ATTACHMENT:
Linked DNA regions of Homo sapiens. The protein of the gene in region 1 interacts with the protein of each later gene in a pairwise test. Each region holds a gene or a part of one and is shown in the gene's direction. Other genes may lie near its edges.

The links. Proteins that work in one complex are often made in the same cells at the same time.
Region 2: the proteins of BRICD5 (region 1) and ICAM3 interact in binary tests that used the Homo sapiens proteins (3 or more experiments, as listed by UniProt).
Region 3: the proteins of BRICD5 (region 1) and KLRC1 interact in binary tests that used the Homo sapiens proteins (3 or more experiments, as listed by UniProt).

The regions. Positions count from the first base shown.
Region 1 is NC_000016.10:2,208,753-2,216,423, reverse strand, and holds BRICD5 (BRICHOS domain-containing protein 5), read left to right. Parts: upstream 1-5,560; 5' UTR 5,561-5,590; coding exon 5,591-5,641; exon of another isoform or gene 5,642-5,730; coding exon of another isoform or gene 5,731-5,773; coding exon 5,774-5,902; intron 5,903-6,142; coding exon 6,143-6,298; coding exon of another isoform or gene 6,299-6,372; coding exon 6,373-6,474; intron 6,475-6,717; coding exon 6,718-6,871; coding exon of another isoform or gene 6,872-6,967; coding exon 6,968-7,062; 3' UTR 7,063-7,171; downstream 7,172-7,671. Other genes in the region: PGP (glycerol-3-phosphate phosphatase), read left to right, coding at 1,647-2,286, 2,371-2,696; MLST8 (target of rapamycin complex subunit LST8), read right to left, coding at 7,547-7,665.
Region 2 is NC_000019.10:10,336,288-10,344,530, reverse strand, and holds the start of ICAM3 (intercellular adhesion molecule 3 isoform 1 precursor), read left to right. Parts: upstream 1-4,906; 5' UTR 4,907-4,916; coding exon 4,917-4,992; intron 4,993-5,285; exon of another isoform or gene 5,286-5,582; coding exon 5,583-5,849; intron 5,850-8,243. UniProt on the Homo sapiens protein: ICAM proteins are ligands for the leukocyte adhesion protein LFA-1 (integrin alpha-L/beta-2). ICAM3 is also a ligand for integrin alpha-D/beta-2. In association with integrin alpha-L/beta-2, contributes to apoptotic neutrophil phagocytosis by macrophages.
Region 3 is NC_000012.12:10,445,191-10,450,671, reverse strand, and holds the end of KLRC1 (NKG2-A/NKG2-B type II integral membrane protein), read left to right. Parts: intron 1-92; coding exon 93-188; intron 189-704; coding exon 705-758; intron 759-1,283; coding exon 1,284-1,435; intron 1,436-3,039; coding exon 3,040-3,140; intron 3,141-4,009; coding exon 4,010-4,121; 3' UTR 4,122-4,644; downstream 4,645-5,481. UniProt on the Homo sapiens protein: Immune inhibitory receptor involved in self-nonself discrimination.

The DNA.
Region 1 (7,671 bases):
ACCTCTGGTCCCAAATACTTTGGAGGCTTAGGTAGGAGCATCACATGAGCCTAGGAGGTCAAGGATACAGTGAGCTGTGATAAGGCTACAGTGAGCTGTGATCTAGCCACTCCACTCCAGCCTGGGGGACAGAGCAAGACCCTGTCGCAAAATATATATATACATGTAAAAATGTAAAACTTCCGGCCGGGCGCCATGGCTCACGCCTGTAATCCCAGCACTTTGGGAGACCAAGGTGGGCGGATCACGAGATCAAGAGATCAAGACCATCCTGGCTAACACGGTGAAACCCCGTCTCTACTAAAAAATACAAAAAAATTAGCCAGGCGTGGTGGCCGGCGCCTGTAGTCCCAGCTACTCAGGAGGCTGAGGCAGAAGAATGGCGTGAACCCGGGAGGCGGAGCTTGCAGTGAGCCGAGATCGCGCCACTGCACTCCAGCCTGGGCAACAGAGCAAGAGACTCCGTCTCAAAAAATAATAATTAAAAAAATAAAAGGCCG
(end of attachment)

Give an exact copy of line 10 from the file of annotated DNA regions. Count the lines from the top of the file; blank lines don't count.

Region 1 (7,671 bases):